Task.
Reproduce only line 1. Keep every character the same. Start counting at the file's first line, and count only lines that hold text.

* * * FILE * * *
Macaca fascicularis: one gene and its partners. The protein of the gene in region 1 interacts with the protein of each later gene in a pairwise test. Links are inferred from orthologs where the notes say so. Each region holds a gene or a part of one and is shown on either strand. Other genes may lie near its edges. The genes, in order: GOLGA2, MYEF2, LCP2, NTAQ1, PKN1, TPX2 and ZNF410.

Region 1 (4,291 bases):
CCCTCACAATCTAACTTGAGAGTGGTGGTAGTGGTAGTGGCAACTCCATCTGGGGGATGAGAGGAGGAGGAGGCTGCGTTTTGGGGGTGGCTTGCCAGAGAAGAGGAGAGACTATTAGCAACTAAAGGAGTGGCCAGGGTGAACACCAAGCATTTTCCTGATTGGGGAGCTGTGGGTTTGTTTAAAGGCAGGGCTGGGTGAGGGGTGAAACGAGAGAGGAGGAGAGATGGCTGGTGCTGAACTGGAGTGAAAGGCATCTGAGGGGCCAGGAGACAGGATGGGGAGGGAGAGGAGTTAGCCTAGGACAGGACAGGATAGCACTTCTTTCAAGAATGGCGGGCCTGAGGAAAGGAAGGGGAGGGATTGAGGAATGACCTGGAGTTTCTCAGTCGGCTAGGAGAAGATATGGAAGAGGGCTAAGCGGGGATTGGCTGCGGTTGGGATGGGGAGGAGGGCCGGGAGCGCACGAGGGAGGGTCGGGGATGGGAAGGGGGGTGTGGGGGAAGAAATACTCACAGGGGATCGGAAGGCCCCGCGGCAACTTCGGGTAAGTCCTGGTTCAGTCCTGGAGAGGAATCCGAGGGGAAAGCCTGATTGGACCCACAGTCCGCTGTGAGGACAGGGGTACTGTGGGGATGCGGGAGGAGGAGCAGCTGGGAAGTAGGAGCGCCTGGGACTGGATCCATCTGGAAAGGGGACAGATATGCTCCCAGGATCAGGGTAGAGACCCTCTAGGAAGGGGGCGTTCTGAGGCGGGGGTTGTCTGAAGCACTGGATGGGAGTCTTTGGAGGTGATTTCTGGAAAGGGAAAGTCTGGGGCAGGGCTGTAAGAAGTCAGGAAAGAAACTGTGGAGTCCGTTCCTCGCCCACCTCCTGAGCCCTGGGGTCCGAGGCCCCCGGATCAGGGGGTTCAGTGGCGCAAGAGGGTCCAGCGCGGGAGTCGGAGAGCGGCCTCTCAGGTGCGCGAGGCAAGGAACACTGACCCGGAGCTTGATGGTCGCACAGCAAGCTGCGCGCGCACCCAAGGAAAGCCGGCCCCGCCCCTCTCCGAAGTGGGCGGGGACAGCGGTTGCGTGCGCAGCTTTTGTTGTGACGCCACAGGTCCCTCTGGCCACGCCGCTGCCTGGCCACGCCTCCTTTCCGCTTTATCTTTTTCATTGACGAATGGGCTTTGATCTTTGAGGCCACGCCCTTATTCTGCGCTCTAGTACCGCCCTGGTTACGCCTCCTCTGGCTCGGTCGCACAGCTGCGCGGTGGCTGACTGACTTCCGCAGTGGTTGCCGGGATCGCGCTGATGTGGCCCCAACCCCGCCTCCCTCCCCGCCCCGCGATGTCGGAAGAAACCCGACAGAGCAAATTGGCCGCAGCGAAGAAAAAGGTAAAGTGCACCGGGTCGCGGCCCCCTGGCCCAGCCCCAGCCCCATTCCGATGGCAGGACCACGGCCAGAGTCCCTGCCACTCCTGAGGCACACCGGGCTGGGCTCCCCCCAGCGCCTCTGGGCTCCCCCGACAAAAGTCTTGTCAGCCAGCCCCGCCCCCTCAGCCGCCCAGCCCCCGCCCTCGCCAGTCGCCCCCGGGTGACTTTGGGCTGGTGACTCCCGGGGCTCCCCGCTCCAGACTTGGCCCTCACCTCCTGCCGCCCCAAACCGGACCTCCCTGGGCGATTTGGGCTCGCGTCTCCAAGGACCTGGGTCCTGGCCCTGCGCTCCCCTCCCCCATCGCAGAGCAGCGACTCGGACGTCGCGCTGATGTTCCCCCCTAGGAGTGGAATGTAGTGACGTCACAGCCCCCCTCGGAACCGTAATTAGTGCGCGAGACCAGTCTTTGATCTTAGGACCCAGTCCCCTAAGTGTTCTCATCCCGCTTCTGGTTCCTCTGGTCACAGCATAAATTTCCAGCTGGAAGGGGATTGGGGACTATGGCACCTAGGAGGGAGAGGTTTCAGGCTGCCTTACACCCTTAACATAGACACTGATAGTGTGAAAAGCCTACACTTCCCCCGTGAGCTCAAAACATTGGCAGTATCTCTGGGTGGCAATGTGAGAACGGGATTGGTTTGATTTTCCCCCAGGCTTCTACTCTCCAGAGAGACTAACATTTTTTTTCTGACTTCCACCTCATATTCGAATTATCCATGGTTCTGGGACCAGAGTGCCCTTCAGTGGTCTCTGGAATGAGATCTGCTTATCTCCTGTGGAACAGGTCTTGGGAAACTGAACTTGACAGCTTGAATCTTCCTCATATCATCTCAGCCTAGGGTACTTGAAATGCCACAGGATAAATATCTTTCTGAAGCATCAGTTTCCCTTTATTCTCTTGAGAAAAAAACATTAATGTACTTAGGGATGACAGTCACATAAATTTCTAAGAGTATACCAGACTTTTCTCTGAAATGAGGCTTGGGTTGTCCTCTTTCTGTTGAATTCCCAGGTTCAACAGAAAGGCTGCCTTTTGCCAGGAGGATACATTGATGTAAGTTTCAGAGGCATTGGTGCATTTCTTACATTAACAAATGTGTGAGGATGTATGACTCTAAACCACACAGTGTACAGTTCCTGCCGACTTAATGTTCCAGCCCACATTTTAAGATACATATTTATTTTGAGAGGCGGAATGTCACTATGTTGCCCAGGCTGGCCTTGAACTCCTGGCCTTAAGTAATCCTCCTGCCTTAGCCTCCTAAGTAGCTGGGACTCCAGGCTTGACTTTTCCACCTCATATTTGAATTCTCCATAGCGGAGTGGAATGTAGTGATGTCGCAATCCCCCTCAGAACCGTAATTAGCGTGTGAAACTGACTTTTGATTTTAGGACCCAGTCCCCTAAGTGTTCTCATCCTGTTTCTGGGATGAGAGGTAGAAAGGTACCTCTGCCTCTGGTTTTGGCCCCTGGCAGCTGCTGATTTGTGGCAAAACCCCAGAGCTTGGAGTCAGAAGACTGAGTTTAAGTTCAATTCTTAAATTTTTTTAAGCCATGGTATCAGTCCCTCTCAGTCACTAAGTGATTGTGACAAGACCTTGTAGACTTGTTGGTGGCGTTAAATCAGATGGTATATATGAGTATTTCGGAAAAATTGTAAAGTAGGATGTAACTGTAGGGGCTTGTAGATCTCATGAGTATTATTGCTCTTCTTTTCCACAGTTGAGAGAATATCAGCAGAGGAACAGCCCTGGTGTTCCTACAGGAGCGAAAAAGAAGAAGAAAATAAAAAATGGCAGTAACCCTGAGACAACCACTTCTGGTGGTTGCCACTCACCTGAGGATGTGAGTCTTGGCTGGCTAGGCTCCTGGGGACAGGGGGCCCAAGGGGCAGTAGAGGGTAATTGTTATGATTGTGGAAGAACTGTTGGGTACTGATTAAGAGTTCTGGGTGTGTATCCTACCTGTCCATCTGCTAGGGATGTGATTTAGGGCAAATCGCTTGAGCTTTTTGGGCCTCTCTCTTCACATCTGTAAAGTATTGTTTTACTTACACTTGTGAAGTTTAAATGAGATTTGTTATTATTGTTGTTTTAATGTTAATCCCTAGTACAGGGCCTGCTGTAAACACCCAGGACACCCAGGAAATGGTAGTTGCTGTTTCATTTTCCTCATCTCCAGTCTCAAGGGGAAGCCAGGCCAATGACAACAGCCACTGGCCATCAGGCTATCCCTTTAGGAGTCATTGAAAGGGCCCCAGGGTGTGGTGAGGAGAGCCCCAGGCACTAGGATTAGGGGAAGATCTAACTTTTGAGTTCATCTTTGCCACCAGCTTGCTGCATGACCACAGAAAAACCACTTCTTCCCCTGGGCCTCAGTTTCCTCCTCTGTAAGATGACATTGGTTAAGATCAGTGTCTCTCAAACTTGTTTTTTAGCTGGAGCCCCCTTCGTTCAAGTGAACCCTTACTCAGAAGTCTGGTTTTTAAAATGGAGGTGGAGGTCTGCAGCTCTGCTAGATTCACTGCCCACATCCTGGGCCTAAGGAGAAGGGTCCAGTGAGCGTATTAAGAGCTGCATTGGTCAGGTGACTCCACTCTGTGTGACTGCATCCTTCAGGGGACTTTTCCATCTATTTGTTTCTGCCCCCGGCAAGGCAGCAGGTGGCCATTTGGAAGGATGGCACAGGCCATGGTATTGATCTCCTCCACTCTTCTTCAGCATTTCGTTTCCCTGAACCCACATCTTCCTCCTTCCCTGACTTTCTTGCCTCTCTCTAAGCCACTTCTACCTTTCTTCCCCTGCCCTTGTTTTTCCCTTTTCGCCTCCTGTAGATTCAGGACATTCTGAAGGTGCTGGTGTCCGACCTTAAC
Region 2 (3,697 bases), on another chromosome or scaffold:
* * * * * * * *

Macaca fascicularis: one gene and its partners. The protein of the gene in region 1 interacts with the protein of each later gene in a pairwise test. Links are inferred from orthologs where the notes say so. Each region holds a gene or a part of one and is shown on either strand. Other genes may lie near its edges. The genes, in order: GOLGA2, MYEF2, LCP2, NTAQ1, PKN1, TPX2 and ZNF410.